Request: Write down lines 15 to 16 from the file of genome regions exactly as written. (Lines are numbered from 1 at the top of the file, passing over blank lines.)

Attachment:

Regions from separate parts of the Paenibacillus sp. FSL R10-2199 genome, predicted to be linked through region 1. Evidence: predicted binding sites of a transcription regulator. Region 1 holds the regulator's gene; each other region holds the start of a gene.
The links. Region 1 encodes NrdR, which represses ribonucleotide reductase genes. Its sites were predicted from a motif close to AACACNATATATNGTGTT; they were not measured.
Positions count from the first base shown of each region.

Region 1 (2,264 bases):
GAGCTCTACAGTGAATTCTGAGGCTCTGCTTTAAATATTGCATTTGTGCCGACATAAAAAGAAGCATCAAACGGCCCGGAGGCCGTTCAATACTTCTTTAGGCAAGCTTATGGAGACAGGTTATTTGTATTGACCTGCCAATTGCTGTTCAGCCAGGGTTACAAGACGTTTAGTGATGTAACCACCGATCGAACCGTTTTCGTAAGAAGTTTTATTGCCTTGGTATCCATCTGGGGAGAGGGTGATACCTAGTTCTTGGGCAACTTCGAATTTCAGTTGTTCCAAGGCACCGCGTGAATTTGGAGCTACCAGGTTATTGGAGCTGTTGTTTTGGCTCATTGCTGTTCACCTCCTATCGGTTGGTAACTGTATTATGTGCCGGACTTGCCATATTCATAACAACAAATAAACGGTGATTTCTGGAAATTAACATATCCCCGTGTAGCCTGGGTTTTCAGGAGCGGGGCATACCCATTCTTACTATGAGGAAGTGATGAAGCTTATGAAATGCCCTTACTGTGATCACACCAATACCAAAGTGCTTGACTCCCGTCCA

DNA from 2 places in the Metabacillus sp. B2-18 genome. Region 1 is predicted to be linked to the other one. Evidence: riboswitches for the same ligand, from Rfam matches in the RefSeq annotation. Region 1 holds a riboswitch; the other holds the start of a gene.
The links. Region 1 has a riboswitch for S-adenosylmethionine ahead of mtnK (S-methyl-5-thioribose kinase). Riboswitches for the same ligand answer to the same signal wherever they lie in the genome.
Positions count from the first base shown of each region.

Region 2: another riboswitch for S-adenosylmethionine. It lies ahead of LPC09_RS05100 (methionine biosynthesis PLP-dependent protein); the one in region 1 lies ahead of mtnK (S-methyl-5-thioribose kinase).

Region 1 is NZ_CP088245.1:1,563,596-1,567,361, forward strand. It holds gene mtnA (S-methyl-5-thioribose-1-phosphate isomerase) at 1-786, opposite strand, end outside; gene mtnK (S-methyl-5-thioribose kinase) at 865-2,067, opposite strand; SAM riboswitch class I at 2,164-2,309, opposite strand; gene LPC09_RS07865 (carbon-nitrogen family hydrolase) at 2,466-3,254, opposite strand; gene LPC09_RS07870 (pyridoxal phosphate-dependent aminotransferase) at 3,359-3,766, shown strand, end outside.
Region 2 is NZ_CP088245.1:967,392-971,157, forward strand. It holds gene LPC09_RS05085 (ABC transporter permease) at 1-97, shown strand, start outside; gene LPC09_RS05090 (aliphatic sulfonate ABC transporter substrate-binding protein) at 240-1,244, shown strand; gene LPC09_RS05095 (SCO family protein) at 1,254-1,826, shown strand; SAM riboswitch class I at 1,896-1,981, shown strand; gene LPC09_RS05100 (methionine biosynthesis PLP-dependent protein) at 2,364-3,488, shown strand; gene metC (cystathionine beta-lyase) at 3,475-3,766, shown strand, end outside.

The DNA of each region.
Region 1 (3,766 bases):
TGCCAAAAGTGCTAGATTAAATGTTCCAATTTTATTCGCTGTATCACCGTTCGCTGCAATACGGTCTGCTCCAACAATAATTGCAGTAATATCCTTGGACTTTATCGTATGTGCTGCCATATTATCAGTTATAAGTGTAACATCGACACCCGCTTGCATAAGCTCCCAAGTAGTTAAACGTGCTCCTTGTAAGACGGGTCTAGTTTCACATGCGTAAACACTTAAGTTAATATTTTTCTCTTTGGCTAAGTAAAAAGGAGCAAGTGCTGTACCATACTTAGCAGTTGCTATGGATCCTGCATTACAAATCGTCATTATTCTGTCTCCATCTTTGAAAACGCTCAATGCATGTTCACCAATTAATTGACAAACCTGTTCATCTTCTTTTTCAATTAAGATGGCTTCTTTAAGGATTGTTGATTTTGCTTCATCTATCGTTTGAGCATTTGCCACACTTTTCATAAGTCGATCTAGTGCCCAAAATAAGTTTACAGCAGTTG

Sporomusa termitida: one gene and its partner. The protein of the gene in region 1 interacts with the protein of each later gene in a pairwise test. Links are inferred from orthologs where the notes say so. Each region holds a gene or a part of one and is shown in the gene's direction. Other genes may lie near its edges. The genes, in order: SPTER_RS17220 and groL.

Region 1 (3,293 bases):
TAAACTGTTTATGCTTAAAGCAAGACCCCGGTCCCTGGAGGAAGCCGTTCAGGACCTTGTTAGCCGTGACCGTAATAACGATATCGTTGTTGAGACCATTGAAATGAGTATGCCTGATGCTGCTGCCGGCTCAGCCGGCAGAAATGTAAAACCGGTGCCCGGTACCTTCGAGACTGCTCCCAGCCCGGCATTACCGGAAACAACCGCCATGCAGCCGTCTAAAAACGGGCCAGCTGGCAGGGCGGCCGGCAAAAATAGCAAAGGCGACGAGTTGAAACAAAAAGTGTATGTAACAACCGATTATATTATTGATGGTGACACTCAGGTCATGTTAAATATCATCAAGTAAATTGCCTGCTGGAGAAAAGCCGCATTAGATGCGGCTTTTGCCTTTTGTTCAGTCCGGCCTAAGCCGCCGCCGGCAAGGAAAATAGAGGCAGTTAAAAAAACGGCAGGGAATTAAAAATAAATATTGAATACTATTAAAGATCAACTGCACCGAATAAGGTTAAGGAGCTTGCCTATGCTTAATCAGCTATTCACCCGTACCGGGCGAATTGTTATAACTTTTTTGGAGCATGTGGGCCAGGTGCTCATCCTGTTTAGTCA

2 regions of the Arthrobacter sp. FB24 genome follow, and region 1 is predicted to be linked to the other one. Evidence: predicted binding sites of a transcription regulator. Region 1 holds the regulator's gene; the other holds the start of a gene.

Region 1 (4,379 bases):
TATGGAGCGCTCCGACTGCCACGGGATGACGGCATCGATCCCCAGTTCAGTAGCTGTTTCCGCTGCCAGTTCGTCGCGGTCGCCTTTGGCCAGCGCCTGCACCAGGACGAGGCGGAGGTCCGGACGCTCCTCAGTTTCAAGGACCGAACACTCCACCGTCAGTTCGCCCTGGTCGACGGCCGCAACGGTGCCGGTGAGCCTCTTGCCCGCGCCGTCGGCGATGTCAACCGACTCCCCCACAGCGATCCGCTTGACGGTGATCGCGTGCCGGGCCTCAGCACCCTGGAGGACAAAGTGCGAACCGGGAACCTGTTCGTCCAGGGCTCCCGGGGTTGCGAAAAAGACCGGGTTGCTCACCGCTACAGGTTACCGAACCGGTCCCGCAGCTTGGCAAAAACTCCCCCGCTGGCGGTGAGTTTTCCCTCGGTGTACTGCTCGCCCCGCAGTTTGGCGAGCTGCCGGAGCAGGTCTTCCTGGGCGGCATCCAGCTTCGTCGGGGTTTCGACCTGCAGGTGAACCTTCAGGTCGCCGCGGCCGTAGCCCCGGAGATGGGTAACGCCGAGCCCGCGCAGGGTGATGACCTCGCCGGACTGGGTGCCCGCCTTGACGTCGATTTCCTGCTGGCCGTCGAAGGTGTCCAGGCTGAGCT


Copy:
Sporomusa termitida: one gene and its partner. The protein of the gene in region 1 interacts with the protein of each later gene in a pairwise test. Links are inferred from orthologs where the notes say so. Each region holds a gene or a part of one and is shown in the gene's direction. Other genes may lie near its edges. The genes, in order: SPTER_RS17220 and groL.

Region 1 (3,293 bases):